Teachers Message To Parents Spoiling Their Kids Is Going Viral – And It’s Not Hard To Understand Why

Jonas Harrysson has worked at a school for close to 16 years. During this time, he’s noticed a stark difference in the way young parents are raising their children. And he believes that the tendency is clear: today’s parents are spoiling and servicing their children, to the extent that kids must always be entertained and can never be ‘bored’. Jonas expressed his thoughts in a Facebook post in which he highlighted three major areas he’d like to see parents change the way they raise their kids. In just two days, the post has been shared by close to thousands. You can read it below, and decide for yourself whether you agree with him or not.

I have worked with kids for almost 16 years and there are several things that I’ve noticed children getting worse and worse at.

No.1. Children find it very difficult to be bored! There constantly needs to be something going on.
Please stop spoiling and servicing your children. It’s not dangerous for them to be bored sometimes.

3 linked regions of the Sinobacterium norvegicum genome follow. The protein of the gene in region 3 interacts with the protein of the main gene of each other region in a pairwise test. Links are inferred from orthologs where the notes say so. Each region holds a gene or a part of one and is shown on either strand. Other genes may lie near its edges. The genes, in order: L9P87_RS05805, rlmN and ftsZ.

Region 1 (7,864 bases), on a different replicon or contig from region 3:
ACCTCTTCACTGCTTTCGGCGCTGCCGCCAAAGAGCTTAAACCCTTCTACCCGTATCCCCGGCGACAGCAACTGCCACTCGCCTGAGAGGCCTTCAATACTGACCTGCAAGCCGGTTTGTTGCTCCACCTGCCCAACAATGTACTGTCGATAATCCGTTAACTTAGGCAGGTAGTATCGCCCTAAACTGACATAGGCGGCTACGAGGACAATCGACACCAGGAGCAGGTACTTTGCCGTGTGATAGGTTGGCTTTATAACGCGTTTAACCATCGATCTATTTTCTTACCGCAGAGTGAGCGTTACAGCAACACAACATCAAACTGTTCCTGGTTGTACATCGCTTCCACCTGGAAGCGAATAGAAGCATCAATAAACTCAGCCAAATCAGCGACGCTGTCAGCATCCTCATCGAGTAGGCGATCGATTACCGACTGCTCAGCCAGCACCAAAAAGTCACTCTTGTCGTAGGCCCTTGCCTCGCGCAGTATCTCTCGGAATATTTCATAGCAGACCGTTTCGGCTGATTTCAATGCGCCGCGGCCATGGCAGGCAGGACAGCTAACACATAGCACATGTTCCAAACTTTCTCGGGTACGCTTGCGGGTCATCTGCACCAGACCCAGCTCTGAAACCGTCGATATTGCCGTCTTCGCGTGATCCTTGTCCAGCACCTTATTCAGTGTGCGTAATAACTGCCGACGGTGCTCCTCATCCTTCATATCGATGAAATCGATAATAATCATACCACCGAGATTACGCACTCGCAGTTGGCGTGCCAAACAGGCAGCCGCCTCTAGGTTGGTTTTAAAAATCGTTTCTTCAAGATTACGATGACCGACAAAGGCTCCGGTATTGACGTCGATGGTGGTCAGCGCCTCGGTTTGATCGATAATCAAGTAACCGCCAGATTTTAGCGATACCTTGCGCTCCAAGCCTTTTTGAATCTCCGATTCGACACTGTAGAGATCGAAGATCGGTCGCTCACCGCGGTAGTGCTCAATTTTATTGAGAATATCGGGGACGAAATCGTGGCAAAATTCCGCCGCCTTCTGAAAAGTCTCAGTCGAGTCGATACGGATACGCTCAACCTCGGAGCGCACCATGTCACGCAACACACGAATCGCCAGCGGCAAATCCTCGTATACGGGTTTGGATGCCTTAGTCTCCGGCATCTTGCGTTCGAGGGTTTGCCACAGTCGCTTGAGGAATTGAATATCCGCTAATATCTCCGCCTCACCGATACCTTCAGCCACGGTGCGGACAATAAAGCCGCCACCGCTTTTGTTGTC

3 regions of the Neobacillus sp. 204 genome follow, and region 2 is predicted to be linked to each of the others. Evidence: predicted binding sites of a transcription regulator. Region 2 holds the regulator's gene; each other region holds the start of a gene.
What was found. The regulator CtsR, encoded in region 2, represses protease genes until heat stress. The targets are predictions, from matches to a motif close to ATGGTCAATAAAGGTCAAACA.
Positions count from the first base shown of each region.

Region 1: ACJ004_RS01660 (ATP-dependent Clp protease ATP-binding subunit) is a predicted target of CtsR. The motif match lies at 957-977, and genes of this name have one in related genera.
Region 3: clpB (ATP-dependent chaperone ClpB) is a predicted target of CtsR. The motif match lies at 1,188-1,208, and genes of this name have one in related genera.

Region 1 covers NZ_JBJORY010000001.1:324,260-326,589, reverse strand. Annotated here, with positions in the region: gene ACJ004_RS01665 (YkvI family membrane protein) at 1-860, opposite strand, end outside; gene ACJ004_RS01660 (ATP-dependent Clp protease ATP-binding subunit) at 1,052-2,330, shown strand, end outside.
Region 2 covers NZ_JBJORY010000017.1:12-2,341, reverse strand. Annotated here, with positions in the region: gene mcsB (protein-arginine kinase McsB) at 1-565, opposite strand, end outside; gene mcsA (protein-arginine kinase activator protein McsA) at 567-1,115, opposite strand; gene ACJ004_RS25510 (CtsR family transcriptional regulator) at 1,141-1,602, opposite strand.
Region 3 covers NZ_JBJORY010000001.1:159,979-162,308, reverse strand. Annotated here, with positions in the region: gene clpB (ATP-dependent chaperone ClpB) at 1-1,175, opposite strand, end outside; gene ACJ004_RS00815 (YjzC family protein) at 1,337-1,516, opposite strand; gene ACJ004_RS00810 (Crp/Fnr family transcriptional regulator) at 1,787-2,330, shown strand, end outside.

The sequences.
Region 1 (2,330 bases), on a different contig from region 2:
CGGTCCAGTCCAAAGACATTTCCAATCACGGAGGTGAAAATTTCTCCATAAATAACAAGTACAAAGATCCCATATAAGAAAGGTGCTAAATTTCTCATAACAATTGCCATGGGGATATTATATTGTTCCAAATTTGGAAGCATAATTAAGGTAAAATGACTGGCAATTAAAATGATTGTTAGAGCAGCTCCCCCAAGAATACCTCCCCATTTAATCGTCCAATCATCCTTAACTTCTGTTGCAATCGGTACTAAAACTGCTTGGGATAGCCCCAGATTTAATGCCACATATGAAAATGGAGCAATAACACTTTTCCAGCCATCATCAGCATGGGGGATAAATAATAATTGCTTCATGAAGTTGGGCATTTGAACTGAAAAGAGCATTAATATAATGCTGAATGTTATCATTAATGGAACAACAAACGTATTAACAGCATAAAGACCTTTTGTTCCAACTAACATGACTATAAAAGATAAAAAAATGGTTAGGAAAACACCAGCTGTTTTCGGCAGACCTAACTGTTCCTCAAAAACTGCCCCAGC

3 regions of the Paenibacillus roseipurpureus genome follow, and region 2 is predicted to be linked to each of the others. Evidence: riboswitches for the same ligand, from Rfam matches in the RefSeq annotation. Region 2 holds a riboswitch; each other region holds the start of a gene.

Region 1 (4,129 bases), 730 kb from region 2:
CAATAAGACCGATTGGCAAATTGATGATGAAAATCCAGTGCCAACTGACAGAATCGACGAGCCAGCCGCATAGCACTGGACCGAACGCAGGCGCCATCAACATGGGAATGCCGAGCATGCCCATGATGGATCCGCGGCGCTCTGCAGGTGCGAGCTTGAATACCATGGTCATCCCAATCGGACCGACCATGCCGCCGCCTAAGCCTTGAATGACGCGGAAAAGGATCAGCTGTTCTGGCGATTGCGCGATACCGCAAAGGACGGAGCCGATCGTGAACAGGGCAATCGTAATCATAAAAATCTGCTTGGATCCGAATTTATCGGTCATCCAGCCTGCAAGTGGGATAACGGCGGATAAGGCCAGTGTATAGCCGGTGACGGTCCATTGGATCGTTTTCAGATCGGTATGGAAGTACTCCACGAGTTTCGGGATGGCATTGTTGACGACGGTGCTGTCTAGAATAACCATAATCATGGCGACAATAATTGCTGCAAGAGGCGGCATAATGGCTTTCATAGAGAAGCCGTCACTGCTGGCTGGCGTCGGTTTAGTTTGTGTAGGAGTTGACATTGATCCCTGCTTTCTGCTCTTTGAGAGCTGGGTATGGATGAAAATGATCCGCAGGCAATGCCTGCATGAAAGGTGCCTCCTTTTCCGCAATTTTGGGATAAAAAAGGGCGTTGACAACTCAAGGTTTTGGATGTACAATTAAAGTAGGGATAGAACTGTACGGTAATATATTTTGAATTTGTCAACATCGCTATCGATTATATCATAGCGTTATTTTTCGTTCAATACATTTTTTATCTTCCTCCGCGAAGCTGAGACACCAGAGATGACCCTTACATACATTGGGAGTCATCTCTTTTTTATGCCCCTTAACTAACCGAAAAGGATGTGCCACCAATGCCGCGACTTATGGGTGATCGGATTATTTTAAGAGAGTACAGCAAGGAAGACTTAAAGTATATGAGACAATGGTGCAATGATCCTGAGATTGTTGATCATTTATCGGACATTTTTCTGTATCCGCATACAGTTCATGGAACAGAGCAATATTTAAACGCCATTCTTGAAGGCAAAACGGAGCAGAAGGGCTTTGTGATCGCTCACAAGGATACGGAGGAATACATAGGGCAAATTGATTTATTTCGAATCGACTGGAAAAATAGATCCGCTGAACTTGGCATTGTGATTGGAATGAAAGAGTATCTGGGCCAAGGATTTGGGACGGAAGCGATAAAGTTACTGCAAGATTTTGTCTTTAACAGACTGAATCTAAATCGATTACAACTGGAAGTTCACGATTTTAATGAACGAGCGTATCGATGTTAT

No 2. I’ve met many parents who are soooo proud that their kids can read and count before starting preschool.
Well, I hate to break it to you, but reading and counting, they’ll learn to do soon enough. Teach them instead to play, to be a good friend, and to share.

My third point is that many children find it difficult to show gratitude, both to other kids and towards adults. Can they get an “another one” is unfortunately often a first question – and “we only get one!?” is a common complaint I hear.
What happened to PLEASE!? And thanks for dinner, and thanks for the ride, and so on?

I have no children at the moment, but if I do sometime in the future I plan to teach them to play, to be good friends, to show gratitude and to be bored from time to time. Once they’ve learned those things, then I’ll teach them to read and count:)

After his post went viral, Jonas was interviewed by a local paper. He told them that he believes that spoiling children has quite the opposite effect that parents hope for.

“By spoiling them, we’re doing them a disservice. Children have loads of imagination and we mustn’t destroy it by constantly feeding them with ideas of things to do. They can playing cowboy and Indian with just a stick and a leaf,” he told the paper.

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